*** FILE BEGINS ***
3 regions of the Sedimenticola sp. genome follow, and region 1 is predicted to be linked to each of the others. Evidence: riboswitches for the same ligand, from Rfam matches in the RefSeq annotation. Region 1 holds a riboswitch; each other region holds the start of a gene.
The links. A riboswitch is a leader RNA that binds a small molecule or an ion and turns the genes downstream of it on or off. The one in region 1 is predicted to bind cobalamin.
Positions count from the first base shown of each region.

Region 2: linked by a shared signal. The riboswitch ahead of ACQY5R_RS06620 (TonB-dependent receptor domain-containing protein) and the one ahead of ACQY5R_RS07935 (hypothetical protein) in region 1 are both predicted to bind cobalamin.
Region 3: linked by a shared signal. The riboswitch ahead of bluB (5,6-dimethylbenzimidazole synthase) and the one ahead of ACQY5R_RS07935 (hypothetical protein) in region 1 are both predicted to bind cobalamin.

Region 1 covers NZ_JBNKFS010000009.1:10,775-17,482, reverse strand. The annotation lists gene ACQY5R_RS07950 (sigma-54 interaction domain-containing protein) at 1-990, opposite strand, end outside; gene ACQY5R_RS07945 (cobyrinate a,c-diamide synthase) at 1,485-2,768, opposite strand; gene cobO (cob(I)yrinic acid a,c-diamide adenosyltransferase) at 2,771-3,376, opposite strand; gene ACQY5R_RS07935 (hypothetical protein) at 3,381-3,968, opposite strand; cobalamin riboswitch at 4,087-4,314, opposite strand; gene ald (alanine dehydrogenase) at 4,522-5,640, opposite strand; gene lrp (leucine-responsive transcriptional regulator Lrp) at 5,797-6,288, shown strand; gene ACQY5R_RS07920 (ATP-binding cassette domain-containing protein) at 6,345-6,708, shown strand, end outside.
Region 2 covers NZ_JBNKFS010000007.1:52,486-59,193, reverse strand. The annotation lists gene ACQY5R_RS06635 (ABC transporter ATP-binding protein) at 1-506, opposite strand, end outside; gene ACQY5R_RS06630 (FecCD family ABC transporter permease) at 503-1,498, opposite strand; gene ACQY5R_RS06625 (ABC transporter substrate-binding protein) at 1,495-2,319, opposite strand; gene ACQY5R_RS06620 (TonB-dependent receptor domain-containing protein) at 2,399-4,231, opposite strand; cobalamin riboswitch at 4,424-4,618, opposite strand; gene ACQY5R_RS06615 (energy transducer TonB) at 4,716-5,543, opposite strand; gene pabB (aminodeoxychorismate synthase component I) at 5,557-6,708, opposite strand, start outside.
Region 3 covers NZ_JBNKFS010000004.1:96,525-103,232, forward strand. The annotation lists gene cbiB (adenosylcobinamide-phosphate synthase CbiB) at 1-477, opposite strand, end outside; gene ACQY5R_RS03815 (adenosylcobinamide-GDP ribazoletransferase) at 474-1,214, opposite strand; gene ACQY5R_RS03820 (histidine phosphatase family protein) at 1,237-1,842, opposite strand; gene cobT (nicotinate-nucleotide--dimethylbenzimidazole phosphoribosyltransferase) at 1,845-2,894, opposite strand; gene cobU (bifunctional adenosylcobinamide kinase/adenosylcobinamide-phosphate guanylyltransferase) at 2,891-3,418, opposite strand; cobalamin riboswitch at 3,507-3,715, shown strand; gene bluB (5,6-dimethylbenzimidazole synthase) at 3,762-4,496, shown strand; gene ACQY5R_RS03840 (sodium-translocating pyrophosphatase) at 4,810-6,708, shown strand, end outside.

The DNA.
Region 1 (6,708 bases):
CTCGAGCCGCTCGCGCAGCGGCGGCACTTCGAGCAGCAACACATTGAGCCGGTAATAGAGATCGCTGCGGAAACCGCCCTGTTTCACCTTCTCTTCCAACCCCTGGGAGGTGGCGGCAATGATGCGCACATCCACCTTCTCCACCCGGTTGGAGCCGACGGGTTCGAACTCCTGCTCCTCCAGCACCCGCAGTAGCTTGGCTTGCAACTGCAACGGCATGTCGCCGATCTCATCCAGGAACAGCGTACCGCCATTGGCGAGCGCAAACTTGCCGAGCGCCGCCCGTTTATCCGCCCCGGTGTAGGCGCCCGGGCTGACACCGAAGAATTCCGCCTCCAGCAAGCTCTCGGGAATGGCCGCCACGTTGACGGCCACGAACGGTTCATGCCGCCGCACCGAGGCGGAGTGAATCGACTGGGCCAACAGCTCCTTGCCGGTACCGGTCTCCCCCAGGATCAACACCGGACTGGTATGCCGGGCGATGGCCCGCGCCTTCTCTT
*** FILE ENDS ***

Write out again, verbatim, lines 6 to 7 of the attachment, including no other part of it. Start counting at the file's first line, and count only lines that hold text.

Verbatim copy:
Region 1 covers NZ_JBNKFS010000009.1:10,775-17,482, reverse strand. The annotation lists gene ACQY5R_RS07950 (sigma-54 interaction domain-containing protein) at 1-990, opposite strand, end outside; gene ACQY5R_RS07945 (cobyrinate a,c-diamide synthase) at 1,485-2,768, opposite strand; gene cobO (cob(I)yrinic acid a,c-diamide adenosyltransferase) at 2,771-3,376, opposite strand; gene ACQY5R_RS07935 (hypothetical protein) at 3,381-3,968, opposite strand; cobalamin riboswitch at 4,087-4,314, opposite strand; gene ald (alanine dehydrogenase) at 4,522-5,640, opposite strand; gene lrp (leucine-responsive transcriptional regulator Lrp) at 5,797-6,288, shown strand; gene ACQY5R_RS07920 (ATP-binding cassette domain-containing protein) at 6,345-6,708, shown strand, end outside.
Region 2 covers NZ_JBNKFS010000007.1:52,486-59,193, reverse strand. The annotation lists gene ACQY5R_RS06635 (ABC transporter ATP-binding protein) at 1-506, opposite strand, end outside; gene ACQY5R_RS06630 (FecCD family ABC transporter permease) at 503-1,498, opposite strand; gene ACQY5R_RS06625 (ABC transporter substrate-binding protein) at 1,495-2,319, opposite strand; gene ACQY5R_RS06620 (TonB-dependent receptor domain-containing protein) at 2,399-4,231, opposite strand; cobalamin riboswitch at 4,424-4,618, opposite strand; gene ACQY5R_RS06615 (energy transducer TonB) at 4,716-5,543, opposite strand; gene pabB (aminodeoxychorismate synthase component I) at 5,557-6,708, opposite strand, start outside.